Insights (Essays)

Insights (Essays) October 2011

OMA Negotiations: Pay For Results

Dr. Peter Walker and Dr. Michael Guerriere


After a generous settlement in 2008, the Ontario government bought four years of relative harmony with the province’s doctors. However, the province’s dire fiscal situation and on-going concerns about care quality make the 2012 negotiations the most important in memory. We offer here our prescription for a successful round for physicians, patients and taxpayers.

The Premier has signalled publicly that the government is looking for an overall compensation freeze for physicians. With important caveats, we believe this is the right starting point. Ontario’s doctors are well paid. Their compensation leads the country and there is a net migration of doctors back from the United States; hence a future mass exodus south of the border is no longer a worry. Also, we cannot afford more spending on healthcare as a society unless we are prepared to continue beggaring other important societal objectives like quality education and public transit.

Pay for Quality Care

Now the caveats: The government should provide incentives that lead to improved access and quality of care. The move to create family health teams (FHTs) was the right one. Larger practice groups provide better care and inter-disciplinary groups that include nurse practitioners, dieticians, pharmacists and other clinicians provide better care more cost effectively. However, the Ministry moved very tentatively in establishing FHTs, missing an opportunity to create cultures of accountability and a focus on results. In this round, better outcomes, including productivity, need to be recognized and rewarded. Other methods of patient consultation such as phone calls, e-mail and remote patient monitoring (telehomecare) should be encouraged and compensated accordingly.

There is strong evidence that better quality care is linked to large groups of physicians practicing together. Payment schemes should be adjusted to encourage group practice and discourage solo practice. Practice groups should provide on-call coverage as an integral part of their practice.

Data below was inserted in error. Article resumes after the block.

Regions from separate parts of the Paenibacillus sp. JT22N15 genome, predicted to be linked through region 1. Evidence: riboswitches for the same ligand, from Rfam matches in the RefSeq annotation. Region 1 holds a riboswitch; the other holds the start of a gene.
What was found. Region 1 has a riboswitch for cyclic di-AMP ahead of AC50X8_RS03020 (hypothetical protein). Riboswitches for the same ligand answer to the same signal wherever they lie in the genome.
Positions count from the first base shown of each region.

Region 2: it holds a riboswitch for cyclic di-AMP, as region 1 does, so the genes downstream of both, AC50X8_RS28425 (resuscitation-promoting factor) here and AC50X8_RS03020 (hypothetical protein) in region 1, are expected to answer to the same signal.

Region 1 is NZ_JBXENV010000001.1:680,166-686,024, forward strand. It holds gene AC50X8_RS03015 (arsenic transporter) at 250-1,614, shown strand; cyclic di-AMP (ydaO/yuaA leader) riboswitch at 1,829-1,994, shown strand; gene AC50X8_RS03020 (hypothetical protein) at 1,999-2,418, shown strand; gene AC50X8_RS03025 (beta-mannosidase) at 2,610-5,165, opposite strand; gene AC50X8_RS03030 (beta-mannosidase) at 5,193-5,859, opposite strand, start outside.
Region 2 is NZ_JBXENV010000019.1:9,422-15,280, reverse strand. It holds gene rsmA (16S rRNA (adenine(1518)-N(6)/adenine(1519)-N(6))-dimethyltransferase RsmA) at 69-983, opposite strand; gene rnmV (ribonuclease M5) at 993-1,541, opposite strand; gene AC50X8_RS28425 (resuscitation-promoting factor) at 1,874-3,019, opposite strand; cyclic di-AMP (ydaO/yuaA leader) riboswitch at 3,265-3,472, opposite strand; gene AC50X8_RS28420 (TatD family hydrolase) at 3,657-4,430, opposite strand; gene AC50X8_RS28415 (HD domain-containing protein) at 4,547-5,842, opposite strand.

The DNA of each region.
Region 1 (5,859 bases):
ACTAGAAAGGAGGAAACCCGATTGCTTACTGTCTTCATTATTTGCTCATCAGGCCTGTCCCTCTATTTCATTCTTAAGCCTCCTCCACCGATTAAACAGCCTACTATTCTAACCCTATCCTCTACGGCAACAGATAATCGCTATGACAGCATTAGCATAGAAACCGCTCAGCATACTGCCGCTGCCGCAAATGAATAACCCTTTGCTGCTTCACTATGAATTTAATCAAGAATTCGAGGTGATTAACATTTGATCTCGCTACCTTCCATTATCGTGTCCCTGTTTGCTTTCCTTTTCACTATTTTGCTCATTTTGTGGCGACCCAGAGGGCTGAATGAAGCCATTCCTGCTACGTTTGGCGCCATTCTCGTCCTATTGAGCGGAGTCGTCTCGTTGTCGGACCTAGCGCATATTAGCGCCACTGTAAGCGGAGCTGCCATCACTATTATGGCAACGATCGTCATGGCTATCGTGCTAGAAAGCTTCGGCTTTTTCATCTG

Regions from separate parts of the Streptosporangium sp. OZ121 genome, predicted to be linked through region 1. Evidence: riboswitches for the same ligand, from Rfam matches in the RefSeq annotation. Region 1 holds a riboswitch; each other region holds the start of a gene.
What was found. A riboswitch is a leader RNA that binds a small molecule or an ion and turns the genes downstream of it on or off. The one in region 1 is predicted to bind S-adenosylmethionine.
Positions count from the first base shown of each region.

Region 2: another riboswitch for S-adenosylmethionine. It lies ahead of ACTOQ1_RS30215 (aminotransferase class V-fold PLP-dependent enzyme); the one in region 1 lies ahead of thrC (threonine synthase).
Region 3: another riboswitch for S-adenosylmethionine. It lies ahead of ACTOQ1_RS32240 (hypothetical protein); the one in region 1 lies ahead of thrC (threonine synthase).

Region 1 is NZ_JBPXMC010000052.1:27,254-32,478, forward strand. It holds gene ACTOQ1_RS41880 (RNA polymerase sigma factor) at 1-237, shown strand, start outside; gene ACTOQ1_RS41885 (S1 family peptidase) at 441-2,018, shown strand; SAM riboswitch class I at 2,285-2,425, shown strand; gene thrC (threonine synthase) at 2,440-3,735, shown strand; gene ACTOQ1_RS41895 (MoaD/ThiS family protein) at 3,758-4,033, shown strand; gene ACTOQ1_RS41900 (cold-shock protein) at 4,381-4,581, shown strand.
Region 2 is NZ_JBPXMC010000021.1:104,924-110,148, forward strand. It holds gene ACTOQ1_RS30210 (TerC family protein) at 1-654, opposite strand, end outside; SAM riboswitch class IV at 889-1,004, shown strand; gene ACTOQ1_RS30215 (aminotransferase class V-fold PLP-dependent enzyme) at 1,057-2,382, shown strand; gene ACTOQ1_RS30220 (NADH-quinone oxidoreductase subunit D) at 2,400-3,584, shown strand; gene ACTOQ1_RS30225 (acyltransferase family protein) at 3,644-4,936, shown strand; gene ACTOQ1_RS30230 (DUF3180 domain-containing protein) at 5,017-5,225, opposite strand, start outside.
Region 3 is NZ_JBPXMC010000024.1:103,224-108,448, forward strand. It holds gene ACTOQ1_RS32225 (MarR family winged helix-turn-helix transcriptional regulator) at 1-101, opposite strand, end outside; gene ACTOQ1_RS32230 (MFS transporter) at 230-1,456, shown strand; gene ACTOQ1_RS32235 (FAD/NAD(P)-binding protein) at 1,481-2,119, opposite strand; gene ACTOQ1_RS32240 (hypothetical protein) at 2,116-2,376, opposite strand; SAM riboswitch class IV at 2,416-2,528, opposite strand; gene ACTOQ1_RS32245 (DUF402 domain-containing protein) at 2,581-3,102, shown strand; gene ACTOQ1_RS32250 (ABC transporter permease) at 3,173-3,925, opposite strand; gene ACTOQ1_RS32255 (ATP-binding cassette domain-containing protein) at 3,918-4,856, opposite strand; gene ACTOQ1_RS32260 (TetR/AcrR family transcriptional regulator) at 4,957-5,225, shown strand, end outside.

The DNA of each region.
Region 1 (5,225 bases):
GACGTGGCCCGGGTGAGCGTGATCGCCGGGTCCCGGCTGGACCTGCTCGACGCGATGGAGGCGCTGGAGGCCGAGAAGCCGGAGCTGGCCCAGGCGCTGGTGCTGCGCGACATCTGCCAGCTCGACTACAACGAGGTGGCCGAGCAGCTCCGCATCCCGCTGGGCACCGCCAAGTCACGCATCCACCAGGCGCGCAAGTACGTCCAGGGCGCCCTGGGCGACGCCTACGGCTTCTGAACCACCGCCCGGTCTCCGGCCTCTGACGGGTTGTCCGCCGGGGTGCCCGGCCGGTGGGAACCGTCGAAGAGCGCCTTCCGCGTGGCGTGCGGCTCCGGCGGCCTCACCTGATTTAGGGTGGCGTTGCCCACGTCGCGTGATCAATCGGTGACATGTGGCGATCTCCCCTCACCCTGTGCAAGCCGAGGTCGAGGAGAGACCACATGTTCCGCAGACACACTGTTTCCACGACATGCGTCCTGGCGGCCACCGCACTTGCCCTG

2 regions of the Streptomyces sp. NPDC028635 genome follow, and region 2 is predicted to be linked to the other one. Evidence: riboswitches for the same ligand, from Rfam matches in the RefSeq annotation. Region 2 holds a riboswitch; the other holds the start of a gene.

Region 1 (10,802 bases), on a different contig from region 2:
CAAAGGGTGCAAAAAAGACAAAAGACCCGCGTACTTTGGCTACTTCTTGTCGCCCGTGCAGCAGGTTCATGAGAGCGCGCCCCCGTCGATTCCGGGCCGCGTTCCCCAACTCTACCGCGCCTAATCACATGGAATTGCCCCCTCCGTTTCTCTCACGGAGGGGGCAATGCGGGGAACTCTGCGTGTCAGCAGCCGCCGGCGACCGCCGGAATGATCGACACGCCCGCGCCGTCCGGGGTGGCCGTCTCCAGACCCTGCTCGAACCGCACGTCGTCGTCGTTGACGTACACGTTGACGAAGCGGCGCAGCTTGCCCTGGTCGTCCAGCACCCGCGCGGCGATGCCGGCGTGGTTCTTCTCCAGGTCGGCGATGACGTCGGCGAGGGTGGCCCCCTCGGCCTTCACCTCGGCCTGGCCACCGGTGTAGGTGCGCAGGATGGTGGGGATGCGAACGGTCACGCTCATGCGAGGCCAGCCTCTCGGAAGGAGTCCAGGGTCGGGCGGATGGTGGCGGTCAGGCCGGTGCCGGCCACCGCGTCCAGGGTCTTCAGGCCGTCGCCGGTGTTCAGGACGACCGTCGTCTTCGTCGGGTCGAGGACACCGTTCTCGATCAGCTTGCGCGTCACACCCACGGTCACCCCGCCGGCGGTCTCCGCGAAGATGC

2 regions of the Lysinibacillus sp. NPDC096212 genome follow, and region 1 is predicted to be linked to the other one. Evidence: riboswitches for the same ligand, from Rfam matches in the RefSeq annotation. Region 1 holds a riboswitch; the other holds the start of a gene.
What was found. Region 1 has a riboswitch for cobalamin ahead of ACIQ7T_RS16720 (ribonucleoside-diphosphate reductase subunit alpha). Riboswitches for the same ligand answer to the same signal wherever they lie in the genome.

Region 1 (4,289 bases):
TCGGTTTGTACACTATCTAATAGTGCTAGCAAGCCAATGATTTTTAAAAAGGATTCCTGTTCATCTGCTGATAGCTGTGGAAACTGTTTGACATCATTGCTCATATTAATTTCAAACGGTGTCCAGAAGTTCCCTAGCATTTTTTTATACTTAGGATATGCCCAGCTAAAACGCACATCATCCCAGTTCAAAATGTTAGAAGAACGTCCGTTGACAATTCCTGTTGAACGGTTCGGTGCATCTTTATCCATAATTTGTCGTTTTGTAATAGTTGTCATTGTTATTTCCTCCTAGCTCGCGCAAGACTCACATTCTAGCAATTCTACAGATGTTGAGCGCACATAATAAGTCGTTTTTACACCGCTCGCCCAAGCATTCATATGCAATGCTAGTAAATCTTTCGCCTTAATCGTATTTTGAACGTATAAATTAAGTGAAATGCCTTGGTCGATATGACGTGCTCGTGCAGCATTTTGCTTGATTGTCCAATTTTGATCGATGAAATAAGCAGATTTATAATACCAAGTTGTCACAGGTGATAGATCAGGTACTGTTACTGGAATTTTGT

As a system, we are also slow to innovate in providing better clinical care. We generally understand the essence of good care, but we do little to encourage providing it consistently. Group practices should be eligible for bonus payments if they meet certain criteria. These criteria should include a basket of known quality of care initiatives, including meeting target routine screening measures and best practice care interventions for chronic diseases such as diabetes. There should also be a requirement for consistent use of electronic medical records so the quality of care can be confirmed and evaluated.

We have known for years that handwritten prescriptions are unsafe. A reasonably aggressive date should be set in this round after which handwritten prescriptions will not be accepted by pharmacies. 2015 seems reasonable. This will require the completion of EMR adoption and also electronic links to pharmacies. These are worthy investments, as drug errors are major drivers of demand for emergency services and acute care admissions.

Share Productivity Gains

Technology has fundamentally changed practices for specialties such as radiology, ophthalmology and cardiology. Digital imaging and PACS systems have improved productivity dramatically for radiologists; advances in cataract surgery have done the same for ophthalmologists. What are the implications for improving care in other areas that can be derived from the convergence of different technologies? These advances have been made possible by innovation, but also because of taxpayer-funded investments. Taxpayers need to share in productivity improvements, not simply enrich already well paid providers. A balance is required, because we want to keep incentives in place to continue to innovate and improve.